Data breaches: An unnecessary expense
I received a letter from my alma mater a few weeks ago, not asking for more money this time but informing me of the theft of a laptop PC that contains information about donors, including me. The files did not include the kind of personally identifiable information or account data that would have triggered a mandatory notification, I was told, but the school was taking no chances and were letting me know anyway.
I appreciate the institution's caution, but I can't help wondering why the information was sitting on an unattended laptop if it was even a little sensitive. In the first place, that was just plain careless. In the second place, what was the school using that information for?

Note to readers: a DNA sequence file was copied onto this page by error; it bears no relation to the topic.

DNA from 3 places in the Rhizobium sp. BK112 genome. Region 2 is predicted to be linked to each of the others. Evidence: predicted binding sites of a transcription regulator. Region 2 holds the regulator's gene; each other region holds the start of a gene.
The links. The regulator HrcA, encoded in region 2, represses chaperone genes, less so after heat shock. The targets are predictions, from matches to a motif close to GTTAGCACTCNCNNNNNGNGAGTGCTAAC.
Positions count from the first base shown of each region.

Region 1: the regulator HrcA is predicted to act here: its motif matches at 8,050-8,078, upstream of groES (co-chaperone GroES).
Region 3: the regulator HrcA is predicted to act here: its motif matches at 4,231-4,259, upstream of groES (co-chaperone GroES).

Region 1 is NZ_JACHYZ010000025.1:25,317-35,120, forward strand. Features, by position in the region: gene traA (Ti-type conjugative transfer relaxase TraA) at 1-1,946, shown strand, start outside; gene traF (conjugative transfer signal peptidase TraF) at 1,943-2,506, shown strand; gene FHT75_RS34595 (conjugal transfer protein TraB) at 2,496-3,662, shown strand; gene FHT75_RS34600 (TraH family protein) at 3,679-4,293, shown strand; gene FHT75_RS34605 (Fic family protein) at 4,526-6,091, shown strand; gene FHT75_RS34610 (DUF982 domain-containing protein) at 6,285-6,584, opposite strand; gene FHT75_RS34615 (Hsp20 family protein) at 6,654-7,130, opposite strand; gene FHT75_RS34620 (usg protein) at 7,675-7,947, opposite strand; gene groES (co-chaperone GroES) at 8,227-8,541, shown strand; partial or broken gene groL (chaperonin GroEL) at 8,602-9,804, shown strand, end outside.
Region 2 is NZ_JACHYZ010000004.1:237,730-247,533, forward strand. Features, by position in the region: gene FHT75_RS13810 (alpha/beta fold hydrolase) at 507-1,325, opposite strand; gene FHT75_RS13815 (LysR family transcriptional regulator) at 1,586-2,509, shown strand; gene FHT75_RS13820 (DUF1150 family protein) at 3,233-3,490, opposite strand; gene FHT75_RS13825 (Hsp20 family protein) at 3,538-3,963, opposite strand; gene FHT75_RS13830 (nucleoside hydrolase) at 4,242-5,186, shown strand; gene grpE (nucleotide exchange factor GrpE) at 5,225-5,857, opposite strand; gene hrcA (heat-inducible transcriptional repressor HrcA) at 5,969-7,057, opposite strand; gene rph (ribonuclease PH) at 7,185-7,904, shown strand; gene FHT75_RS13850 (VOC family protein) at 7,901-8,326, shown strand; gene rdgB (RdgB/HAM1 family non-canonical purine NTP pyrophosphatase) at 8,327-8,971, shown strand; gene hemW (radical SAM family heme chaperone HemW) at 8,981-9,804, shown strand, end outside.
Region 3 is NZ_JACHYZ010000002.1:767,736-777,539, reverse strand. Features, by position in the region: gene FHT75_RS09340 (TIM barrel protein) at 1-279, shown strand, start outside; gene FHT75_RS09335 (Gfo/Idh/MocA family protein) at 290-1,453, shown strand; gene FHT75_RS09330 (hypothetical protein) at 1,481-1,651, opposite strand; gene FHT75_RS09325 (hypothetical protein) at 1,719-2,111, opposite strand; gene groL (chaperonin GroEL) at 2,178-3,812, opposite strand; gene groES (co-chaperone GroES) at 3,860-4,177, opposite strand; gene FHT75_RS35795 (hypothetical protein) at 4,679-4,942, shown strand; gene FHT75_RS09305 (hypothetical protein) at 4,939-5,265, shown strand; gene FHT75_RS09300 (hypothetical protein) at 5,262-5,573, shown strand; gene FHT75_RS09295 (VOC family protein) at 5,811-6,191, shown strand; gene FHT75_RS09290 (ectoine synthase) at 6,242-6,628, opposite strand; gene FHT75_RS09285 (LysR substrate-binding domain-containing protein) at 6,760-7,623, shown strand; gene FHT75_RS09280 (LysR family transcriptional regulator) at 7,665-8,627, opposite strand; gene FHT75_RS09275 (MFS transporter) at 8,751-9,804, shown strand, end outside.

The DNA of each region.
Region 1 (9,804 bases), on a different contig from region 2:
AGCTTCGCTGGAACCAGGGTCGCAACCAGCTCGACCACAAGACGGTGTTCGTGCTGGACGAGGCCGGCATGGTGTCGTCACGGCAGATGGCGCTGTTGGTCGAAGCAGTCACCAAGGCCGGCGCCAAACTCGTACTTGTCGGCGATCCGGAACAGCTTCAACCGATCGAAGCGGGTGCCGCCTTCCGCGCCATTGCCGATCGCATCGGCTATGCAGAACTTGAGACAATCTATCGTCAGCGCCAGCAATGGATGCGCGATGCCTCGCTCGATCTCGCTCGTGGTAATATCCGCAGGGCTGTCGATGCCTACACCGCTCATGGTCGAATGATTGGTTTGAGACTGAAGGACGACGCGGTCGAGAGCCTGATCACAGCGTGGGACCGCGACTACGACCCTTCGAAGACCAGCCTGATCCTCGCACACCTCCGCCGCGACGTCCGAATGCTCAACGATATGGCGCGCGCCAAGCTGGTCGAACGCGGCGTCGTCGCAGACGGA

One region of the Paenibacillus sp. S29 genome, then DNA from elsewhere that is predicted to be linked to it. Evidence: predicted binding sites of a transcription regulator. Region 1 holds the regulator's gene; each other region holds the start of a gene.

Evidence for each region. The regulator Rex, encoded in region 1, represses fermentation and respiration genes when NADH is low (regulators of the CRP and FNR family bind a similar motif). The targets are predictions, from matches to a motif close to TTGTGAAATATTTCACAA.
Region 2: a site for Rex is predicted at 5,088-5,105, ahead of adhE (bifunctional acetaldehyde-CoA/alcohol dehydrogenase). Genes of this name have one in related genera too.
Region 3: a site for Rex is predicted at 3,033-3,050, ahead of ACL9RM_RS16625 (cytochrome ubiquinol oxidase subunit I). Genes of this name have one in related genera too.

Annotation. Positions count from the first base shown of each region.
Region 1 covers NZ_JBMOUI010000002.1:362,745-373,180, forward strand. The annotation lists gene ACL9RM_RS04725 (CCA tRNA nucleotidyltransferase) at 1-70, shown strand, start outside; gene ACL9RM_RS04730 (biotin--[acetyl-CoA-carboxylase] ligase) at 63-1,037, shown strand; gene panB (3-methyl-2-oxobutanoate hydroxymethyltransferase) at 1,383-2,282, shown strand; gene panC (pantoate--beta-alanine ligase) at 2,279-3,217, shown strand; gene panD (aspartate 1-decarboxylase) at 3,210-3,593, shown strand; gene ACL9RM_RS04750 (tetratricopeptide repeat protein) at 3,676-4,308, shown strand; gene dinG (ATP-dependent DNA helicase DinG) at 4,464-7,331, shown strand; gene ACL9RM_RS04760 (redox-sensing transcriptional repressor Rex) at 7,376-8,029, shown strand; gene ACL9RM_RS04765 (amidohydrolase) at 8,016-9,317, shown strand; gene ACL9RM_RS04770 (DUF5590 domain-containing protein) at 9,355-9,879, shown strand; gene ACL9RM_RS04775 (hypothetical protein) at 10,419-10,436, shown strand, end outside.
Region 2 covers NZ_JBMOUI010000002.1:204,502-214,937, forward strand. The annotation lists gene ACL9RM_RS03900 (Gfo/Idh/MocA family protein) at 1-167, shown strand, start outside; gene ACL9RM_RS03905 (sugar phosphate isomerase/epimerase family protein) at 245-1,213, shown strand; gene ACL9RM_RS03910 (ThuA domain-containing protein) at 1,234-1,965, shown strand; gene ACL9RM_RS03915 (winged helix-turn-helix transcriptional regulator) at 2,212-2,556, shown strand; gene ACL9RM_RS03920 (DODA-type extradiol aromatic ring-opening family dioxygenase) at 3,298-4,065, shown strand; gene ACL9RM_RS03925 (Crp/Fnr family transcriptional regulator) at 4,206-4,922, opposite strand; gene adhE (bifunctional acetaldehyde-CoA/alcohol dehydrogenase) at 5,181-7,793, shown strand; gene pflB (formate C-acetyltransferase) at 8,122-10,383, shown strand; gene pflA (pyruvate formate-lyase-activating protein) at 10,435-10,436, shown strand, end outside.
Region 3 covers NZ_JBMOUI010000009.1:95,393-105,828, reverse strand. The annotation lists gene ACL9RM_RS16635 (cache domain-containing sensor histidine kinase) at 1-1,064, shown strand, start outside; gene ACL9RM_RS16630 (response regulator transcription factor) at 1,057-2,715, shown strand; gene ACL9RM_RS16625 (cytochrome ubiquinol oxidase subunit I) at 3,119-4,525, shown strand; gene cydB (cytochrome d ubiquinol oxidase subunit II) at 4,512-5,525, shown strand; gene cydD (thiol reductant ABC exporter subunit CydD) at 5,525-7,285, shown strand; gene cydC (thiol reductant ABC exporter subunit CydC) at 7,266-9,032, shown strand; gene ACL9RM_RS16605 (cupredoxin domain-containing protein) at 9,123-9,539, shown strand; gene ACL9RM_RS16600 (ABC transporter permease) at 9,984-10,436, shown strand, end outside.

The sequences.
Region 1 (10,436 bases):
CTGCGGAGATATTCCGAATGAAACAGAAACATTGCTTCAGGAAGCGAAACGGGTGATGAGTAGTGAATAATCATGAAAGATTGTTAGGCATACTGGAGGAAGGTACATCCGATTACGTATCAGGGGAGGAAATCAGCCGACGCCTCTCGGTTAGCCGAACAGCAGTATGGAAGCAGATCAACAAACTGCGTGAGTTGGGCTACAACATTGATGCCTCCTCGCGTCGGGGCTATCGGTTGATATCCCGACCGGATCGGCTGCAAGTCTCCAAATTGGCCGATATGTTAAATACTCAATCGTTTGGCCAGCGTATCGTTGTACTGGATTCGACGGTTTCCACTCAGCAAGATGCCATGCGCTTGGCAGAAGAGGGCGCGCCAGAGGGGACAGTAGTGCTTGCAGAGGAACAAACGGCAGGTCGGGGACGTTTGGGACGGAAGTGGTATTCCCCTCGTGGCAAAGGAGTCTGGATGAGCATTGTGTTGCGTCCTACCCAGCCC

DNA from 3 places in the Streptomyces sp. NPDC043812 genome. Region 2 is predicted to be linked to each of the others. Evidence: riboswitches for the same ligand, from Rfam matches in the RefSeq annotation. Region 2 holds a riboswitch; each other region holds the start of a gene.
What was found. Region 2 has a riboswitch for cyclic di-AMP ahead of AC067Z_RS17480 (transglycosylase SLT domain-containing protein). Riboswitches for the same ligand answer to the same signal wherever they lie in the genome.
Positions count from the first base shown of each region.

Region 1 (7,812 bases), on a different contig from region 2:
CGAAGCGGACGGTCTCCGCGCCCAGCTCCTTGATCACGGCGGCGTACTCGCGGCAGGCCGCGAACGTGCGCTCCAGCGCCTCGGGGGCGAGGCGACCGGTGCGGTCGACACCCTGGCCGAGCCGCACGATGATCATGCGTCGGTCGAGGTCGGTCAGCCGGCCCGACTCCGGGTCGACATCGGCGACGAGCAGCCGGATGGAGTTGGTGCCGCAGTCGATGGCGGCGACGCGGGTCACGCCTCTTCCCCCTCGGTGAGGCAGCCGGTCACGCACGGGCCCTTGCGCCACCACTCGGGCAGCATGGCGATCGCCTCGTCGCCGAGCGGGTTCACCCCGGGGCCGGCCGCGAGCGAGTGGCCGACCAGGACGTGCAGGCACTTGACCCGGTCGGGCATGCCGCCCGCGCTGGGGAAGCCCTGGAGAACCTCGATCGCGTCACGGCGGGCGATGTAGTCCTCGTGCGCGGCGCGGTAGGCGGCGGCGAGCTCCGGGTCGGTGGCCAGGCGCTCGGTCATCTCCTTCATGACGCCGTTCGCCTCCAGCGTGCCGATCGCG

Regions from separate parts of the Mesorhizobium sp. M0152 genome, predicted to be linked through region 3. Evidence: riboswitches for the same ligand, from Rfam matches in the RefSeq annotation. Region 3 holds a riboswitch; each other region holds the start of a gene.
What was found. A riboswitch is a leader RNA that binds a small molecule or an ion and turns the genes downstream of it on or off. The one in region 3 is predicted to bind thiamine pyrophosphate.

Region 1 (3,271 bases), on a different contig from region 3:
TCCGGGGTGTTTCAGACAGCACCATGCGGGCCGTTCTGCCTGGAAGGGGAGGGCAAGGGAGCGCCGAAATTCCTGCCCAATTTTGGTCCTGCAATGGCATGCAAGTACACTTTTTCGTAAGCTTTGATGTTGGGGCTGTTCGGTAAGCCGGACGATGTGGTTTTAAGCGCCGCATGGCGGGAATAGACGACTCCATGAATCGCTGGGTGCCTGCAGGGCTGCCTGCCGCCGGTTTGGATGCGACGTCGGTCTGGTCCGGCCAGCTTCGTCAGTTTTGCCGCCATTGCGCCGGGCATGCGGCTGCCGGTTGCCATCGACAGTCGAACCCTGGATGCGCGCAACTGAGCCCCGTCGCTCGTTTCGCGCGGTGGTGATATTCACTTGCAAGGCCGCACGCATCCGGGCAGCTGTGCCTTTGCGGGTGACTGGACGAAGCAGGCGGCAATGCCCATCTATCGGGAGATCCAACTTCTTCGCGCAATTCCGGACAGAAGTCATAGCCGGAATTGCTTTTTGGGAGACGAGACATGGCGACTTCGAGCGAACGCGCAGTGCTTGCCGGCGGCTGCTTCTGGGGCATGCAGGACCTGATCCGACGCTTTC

Organizations soliciting donations often prefer that you contribute with a credit card rather than writing a check, and this incident makes me hesitant about entrusting the school with credit card information. I'm not too sure about letting it see my checking account information, either. In fact, this incident could lead me to rethink donations of any kind.
At a time when schools are increasingly strapped for money, this could prove to be one expensive laptop.
William Jackson is a senior writer of GCN and the author of the CyberEye blog.